If you worked at a moderately sized history museum between 2001 and 2011 you are probably familiar with the Teaching American History (TAH) grant program through the United States Department of Education.  The point of the program was to raise student achievement by raising teacher knowledge in traditional American history. In 2004, I began working on TAH grants at the Ohio History Connection (formerly the Ohio Historical Society) and ultimately worked on five different projects. During the course of the TAH program OHC partnered on 22 grants total (24 if you count the two which brought us on to assist after they were awarded the grant.) That’s a lot of grants and a lot of money. Many of us at history museums and departments of history (at both universities and school districts) were like Scrooge McDuck, sliding around giant piles of sweet USDE money that was especially designated for American history.  How Amazing! The problem is, like many good things, it came to an end.

We had been on a decade long bender and now we are all left with a massive hangover, the likes of which can’t be helped with three Advil and a bunch of Gatorade.  Overall I’m a pretty positive person, but the TAH hangover seems to follow me wherever I go: conferences like AASLH, meetings at my state humanities council, state and national history and social studies conferences—someone always brings up TAH and laments its demise.  It’s a common question amongst those of us who were in the TAH game for a long time. Is there anything else like TAH coming up? What are you doing now that TAH is over?  Have you had to downsize with the end of TAH?  I can’t believe TAH is gone.  I get it. We got lots of money to do what we loved and to help spread that love to teachers on the front line of history education. But it’s gone and continuing to ask these same questions almost five years after the last grant was funded is no cure for a raging TAH hangover.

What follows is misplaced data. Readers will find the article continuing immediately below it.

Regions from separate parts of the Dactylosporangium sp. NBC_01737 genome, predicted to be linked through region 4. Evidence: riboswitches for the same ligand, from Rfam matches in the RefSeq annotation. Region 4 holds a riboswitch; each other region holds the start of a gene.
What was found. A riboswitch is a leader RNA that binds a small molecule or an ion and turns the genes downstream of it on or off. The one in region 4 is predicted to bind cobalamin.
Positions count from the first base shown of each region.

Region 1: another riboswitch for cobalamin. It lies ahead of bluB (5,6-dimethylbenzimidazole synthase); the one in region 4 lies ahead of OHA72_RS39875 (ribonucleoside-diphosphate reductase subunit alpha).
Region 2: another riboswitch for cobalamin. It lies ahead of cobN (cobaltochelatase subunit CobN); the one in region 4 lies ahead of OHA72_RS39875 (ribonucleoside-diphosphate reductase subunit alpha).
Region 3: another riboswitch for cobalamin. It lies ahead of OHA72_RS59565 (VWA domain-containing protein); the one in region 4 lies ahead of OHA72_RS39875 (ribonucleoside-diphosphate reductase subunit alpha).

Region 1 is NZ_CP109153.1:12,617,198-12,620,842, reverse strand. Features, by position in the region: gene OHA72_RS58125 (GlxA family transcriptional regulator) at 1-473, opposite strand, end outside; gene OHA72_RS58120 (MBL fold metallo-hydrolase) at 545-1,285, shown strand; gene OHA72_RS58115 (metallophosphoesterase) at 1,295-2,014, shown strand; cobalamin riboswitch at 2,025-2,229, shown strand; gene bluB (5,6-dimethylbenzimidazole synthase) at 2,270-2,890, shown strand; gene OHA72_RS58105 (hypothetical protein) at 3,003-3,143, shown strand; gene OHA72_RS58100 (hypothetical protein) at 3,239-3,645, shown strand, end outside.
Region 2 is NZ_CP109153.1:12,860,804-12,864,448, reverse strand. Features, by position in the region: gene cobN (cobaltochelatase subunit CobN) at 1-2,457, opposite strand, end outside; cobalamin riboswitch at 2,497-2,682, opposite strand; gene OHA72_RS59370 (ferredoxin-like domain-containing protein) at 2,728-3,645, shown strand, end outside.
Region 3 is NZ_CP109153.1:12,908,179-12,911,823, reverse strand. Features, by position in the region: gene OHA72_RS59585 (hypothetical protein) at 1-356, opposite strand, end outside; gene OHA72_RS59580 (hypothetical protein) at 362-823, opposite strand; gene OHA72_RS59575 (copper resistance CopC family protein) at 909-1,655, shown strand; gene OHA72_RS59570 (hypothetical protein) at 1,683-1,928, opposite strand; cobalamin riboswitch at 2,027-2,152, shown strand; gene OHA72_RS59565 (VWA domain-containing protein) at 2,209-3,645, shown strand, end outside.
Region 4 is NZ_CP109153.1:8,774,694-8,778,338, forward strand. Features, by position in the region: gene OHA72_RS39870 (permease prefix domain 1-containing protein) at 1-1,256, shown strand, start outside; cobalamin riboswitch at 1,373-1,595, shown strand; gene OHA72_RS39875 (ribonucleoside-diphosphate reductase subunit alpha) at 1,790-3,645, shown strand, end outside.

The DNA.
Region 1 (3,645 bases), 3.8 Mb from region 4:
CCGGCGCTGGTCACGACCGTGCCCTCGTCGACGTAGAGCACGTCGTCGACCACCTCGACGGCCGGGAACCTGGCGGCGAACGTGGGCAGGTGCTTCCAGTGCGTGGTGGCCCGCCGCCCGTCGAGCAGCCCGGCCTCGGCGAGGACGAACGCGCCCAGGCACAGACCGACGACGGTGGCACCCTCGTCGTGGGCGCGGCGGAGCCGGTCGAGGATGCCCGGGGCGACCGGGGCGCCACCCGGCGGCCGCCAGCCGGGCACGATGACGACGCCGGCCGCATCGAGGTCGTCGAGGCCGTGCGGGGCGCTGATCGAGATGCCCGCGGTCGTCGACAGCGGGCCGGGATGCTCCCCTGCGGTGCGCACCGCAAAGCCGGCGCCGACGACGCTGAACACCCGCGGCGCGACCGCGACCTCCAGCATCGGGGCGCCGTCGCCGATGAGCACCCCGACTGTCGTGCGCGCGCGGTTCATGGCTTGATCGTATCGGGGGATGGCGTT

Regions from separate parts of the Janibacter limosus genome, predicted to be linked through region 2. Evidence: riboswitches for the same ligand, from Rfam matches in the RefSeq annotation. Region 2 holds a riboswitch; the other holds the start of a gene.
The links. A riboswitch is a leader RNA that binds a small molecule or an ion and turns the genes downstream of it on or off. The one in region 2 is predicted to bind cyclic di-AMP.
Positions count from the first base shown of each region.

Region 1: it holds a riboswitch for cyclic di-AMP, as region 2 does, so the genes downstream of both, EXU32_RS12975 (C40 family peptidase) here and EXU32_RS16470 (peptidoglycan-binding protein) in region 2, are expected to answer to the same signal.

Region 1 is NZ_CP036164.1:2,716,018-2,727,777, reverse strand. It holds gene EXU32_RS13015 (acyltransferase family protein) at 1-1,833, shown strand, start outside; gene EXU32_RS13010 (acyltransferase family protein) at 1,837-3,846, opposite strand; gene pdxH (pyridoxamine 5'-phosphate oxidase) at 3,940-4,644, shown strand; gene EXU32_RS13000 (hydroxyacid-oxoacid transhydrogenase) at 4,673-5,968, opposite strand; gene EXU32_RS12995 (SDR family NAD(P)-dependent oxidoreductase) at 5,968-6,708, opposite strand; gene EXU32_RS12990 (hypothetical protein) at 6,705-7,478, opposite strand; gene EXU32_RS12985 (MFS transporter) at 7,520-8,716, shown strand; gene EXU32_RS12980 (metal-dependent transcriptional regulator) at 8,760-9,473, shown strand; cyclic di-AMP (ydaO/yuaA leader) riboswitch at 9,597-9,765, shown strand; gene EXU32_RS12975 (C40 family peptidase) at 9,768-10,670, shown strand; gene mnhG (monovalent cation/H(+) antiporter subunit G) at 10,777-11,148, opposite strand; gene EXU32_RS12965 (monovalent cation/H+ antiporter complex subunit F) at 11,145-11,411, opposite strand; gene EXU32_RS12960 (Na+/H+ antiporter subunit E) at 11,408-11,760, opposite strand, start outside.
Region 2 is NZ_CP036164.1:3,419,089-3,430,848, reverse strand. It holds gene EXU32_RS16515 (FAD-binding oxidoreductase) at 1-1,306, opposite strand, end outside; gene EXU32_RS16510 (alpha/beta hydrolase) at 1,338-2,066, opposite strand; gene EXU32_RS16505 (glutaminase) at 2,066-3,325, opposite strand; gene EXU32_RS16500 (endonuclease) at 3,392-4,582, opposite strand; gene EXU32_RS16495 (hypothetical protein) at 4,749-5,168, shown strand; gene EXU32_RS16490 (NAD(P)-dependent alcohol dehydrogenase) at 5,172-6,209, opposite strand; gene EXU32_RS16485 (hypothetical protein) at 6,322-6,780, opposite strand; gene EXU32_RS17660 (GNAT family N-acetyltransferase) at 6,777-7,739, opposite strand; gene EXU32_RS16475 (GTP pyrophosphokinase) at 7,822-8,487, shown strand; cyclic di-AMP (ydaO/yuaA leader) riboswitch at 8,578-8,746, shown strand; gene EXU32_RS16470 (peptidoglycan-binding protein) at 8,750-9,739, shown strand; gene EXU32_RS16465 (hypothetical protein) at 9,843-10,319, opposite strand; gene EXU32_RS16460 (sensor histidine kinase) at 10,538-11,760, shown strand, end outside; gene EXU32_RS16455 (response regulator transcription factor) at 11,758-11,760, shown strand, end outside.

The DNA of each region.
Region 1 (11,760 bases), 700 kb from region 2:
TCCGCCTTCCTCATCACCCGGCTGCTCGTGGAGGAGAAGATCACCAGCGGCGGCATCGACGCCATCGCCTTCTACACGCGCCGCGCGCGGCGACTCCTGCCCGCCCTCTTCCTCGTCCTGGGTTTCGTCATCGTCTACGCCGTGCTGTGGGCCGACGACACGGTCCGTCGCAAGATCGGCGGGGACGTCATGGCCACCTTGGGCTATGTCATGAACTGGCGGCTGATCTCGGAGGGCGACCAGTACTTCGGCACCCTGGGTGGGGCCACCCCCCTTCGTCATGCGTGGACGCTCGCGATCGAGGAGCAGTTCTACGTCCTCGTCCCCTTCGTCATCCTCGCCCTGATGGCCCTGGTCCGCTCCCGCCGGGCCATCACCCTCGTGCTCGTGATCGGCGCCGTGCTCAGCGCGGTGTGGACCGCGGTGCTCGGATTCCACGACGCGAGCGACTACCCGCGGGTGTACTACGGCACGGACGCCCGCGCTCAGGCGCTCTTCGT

However there’s another side to this. There’s a whole bunch of people (me included) who got their professional public history start in TAH. And there’s another group of museum educators who had weathered the storm and were able to see the day when American history was bringing in some money.  But we don’t look back on it fondly, we look back and feel slighted, or depressed, another example of history getting the short end of the educational stick.  This attitude doesn’t honor the legacy of Senator Robert Byrd (who championed the program) or all those museum educators, history professors, district personnel, and teachers who rallied for history education. I think that we’ve mourned the loss and it’s time to move on. I look back on a decade’s worth of TAH and I don’t feel slighted, I feel honored that I was able to be a part of it. Honored that teachers trusted me enough to listen and engage during my presentations and felt safe enough in the environment we developed to do some of the ridiculous things I asked of them like singing, dancing, and acting— all in the name of history.

So my call to action is this: think about all the great moments in your TAH career and everything you learned. Being a good museum educator, I will model the activity.

  1. I learned about the importance of evaluation and how to actually do it. It wasn’t easy, I hadn’t heard of “quasi-experimental design” until I started, but I slowly learned to love the feedback, and enjoyed making the best experience possible for our participants. And also our evaluators are pretty awesome and we still work with them on other projects.
  2. I learned so much about history and the historical process from my colleagues, our teachers, and all the amazing professors.  What’s not to love about that?
  3. I came into my own as a professional. Nothing is more terrifying than the first time getting up in front of thirty-five 3rd, 4th, and 5th grade teachers and leading them in an activity. I had no education background, and I hoped they couldn’t smell the fear. But it was fine. Sure, like everyone I had my missteps but you bounce back and learn and you do better the next time. I gained my confidence as a professional one Saturday at a time in those workshops.
  4. I learned how to write and use a logic model and how to write lots of grants. This is a skill I continue to use.
  5. I learned that good food will take care of any number of issues that occur in a workshop.  I also learned no matter how healthy people say they want to be you must always have dessert.
  6. I got to hang out with amazing people in the Ohio K-20 educational world.
  7.  I was able to visit historic sites and museums all across Ohio, many of which I had no idea existed. Some of my fondest TAH memories come from amazingly random field trip experiences, like eating pizza from a gas station in a Quaker Meeting house.

See, isn’t that better? Do you sense the fog lifting from your TAH hangover? If so open up the curtains let the sun come in and let’s reminisce about all the fun we had during those ten years.